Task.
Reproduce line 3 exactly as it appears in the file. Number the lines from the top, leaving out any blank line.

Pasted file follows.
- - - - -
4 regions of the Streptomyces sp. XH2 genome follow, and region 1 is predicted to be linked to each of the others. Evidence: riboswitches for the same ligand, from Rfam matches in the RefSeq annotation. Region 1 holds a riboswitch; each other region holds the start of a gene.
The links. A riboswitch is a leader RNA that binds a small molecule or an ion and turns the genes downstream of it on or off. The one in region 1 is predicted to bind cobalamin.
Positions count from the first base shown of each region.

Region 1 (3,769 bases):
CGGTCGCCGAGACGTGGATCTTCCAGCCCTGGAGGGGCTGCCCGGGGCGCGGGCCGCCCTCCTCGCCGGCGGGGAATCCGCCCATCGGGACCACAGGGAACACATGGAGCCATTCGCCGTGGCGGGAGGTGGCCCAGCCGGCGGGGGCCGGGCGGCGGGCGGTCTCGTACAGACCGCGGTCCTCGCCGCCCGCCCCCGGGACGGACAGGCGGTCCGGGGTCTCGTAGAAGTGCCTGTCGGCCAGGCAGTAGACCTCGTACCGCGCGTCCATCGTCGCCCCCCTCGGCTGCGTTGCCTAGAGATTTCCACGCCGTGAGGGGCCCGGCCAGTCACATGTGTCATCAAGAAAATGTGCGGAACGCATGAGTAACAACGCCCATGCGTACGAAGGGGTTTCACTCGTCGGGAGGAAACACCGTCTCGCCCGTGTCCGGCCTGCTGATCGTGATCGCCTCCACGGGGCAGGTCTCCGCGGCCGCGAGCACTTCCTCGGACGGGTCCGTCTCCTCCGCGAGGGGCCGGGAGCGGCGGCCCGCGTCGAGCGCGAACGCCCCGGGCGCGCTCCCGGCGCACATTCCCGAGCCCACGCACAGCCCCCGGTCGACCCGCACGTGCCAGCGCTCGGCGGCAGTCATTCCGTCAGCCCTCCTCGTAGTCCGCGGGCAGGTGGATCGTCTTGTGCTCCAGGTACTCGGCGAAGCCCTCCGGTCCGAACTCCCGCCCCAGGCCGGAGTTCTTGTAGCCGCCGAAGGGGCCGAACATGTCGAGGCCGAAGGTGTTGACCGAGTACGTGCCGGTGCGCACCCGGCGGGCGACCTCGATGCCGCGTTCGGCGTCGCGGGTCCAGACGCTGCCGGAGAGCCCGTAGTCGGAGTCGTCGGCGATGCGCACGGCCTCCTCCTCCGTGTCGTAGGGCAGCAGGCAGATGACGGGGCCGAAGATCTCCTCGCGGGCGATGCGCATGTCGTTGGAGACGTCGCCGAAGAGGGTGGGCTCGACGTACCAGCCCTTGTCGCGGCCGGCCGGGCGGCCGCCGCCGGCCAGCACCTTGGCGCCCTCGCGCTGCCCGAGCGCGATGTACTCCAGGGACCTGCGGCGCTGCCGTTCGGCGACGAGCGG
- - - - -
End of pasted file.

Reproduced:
Positions count from the first base shown of each region.